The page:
Research NewsDevelopmental Neurobiology

New Neurons Use “Lookouts” to Navigate Nervous System

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Science  29 Mar 1996:
Vol. 271, Issue 5257, pp. 1807
DOI: 10.1126/science.271.5257.1807

Summary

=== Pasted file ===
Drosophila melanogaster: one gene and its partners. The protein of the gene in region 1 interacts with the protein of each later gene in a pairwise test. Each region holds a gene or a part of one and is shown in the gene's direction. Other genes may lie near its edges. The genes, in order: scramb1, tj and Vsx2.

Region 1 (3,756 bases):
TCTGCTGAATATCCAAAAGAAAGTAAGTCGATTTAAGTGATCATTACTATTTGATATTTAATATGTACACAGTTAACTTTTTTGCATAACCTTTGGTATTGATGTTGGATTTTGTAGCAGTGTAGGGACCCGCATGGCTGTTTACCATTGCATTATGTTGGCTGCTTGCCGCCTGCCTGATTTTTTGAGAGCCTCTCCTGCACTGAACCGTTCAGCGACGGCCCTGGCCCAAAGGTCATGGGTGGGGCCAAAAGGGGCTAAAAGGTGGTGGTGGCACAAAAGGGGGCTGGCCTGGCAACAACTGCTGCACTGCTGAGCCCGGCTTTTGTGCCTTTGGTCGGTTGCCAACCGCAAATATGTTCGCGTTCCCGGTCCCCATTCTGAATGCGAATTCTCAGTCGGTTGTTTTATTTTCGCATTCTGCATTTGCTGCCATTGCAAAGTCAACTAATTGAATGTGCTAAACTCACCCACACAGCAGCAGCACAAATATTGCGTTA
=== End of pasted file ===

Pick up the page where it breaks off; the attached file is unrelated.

Like a ship journeying toward a strange harbor, a growing motor neuron heading into the peripheral nervous system faces a major navigational challenge. In a series of recent studies of fruit fly embryos, researchers have identified a handful of lookouts on deck—proteins that straddle the cell membrane—that help guide the neuron, signaling it to swerve away from the main nerve channel and toward a target muscle. Once there, according to a report in this issue (p. 1867), a newly discovered protein called Late Bloomer helps to signal “all stop.” And studies of the rat have identified several proteins that then serve as dockworkers, tugging molecular gangplanks and cranes into place to off-load the neurochemical cargo and form a synapse. Eventually, researchers say, the lookouts may help neuroscientists chart a far more intricate journey: one leading to an understanding of how connections form in the brain itself.

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